Sunday, November 4, 2012

[Review] The One Hundred Year Old Man Who Climbed Out the Window and Disappeared by Jonas Jonasson


Author:
Jonas Jonasson
Publication (dd/mm/yyyy): 26/09/2012
Publisher: Allen & Unwin
Pages: 400
Source: For review


Violence Sexual ContentProfanity

My Rating:
Unforgettable!

My thoughts

I was initially drawn to this book because of the interesting title. I mean, how badass does it sound? There may not be wizards, dragons, vampires or any noticable magic in The One Hundred Year Old Man Who Climbed Out the Window and Disappeared (for convenience I will call 100YOM for the entirety of this review) BUT this book is so quirky and fun and so completely compelling that it's hard not to read on well into the night.


This thrilling ride of a book starts in a nursing home, when the newly-turned centenarian Allan Karlsson decides he would rather be anywhere but there for his birthday. So he climbs out the window (thus the title). In his brown jacket, brown trousers and brown slippers he shuffles toward the local bus station. There, he encounters a young man wearing a jean jacket with the words Never Again on the back, who asks him to mind his suitcase while he goes to the restroom. Allan, having an inclination toward impulsiveness, decides to take the suitcase along with him when the bus arrives, not realising that the suitcase is full of money—50 million crowns*, to be exact. And thus begins a wild adventure and it all starts and ends with the 100 year old man who climbed out the window and disappeared.

I really loved this book, if you couldn’t already tell by the rating I’ve given it. As someone who does not read too much adult fiction, I found it incredibly easy to get through this one. I think it’s due to a combination of the absurd nature of the book, the endearing characters—especially Allan—and the unique writing style (which is a translation, no less!). At 400 pages, this book packs in a lot. I remember feeling really sad about reaching the end, because that meant saying see you later to all the characters, and I was just not ready to leave it all.

Allan Karlsson is the HEART of this book. Without him and his history, his unfaltering optimism and dark humour and his determination to NOT be at his birthday party (or die at the nursing home), this book would not be. Allan has had such an interesting life and time and time again he’s escaped death where his comrades hadn’t (I love the attitude he assumes regarding that matter). He makes friends, and while they’re all great, it is Allan who I will never forget, ever.

I’ve mentioned the unique writing style, and when I mean that I really do mean unique. It’s written in third-person past tense, but there’s just something really simple about the way the sentences are constructed that add to the whole vibe of the story. Although this is a translation, it didn’t feel clunky or awkward, so kudos to the translator. I’ve heard that the humour has been done pretty well.


100YOM is just an unbelievable book all around. It is insane, but that’s the point of it. I couldn’t help but smile whenever I had the time to pick the book up and read another chapter or two. Reading this was just such a treat! Jonasson has imagined an amazing cast of characters in an overreaching story—after you’ve read this book, you’ll never forget it.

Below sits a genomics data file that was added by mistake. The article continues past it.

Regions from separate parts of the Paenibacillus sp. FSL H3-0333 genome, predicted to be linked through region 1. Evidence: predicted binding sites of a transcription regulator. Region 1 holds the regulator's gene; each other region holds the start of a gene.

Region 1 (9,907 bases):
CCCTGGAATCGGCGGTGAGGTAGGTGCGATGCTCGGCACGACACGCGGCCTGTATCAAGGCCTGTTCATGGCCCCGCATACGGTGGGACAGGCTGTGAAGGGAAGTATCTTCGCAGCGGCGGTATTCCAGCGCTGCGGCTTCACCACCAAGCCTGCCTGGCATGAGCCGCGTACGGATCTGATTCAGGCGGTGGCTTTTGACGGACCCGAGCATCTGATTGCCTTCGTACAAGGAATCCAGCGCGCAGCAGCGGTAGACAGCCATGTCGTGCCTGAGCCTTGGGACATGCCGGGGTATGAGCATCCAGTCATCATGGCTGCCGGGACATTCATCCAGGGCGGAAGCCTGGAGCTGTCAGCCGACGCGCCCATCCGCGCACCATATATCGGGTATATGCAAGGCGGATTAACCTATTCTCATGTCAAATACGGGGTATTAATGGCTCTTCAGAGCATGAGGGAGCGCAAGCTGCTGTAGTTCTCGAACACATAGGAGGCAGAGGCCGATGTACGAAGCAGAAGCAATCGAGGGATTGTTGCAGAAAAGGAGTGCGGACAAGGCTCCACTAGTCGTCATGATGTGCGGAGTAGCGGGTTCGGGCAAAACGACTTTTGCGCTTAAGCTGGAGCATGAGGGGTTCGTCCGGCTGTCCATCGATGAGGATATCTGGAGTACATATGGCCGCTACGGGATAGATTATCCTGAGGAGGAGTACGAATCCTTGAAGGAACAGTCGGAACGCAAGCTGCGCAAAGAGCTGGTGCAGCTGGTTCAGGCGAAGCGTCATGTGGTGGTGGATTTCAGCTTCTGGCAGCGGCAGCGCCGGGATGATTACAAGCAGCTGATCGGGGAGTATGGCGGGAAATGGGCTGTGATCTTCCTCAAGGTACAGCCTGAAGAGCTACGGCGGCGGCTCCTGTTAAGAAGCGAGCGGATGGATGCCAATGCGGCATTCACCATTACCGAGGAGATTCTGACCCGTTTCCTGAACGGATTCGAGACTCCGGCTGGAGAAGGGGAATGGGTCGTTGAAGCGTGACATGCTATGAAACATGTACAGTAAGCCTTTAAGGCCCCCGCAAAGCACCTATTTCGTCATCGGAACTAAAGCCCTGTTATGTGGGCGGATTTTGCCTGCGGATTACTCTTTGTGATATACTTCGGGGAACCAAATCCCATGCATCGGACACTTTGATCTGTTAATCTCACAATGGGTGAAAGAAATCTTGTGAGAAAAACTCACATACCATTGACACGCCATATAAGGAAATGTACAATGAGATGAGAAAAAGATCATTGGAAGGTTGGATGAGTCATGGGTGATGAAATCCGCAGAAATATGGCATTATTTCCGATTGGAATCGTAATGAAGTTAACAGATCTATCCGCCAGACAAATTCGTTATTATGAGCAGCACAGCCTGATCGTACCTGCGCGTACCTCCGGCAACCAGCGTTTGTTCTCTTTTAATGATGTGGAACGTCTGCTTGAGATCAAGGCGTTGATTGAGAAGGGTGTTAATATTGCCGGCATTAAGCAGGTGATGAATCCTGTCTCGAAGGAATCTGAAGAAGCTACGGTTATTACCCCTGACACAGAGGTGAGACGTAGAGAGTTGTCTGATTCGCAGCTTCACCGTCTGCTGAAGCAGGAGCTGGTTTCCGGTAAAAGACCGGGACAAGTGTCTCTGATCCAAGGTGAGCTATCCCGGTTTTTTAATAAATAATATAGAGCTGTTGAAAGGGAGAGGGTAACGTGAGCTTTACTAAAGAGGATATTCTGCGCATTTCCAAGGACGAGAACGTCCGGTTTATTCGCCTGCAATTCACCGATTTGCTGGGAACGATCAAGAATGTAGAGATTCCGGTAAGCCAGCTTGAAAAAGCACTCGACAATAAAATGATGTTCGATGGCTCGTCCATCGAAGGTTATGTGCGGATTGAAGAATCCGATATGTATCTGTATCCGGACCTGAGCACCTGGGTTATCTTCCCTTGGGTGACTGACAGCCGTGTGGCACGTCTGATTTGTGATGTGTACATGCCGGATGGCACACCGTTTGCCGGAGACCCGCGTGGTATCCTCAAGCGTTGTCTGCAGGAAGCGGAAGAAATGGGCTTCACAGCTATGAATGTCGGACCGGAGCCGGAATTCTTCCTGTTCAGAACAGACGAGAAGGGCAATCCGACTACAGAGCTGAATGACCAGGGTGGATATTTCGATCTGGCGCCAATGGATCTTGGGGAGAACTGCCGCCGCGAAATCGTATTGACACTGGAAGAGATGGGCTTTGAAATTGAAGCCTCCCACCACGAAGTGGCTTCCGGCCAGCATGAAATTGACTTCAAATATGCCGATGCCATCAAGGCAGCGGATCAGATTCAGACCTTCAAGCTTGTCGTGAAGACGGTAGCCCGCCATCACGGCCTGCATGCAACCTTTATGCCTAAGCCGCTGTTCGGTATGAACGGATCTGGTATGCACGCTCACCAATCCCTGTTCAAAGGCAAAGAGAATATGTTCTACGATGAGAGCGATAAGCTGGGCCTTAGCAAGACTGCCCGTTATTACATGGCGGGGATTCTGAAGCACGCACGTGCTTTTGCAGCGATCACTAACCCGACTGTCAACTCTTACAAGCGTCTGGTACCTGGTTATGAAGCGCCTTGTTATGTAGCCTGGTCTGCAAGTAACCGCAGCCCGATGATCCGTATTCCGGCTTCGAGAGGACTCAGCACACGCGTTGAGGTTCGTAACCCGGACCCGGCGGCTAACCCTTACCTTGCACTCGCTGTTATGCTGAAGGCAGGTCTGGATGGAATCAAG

* Exchange rate is 1:0.04 (CZK:AUD), so we’re looking at almost $2,500,000 in that suitcase.

PS. I didn't even mention the political elements in this book! Let me just tell you that it's a doozy. If it weren't for all that, and the historical elements, I would have raced through this book!


Quotes


First lines:
"You might think he could have made up his mind earlier, and been man enough to inform his surroundings of his decision. But Allan Karlsson had never been given to pondering things too long.
     So the idea had barely taken hold in the old man's head before he opened the window of his room on the ground floor of the Old Folks' Home in the town of Malmk
รถping, and stepped out--into the flower bed."

Favourites:

Damn it! thought the Boss. When this mess was over, he would burn all the jackets. But where the hell was Caracas? Their planned departure was now!
     Caracas turned up eight minutes later and explained the delay by the fact that he had been at the 7-Eleven and bought a watermelon.
     --Thirst quenching and tasty, Caracas explained.
     --Thirst quenching and tasty? Half the organization has disappeared together with fifty million crowns, and you go off to buy fruit?
     --Not fruit, a vegetable, said Caracas. In the same family as cucumbers, in fact.
     That did it for the Boss, who picked up the watermelon and split it open on Caracas's head. Upon which Caracas started to cry and said that he didn't want to be in the club anymore.
(p. 142)

Allan admitted that the difference between madness and genius was subtle, and that he couldn't tell with certainty say which it was in this case, but that he had his suspicions.
(pp. 158)


     --The chances that we won't survive can't be more than microscopic, said Herbert.
     --You're probably right about that, said Allan.
     --I'm in! said Herbert.
(pp. 237)
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I have received this review copy in return for an honest review.
(and it's about time!)



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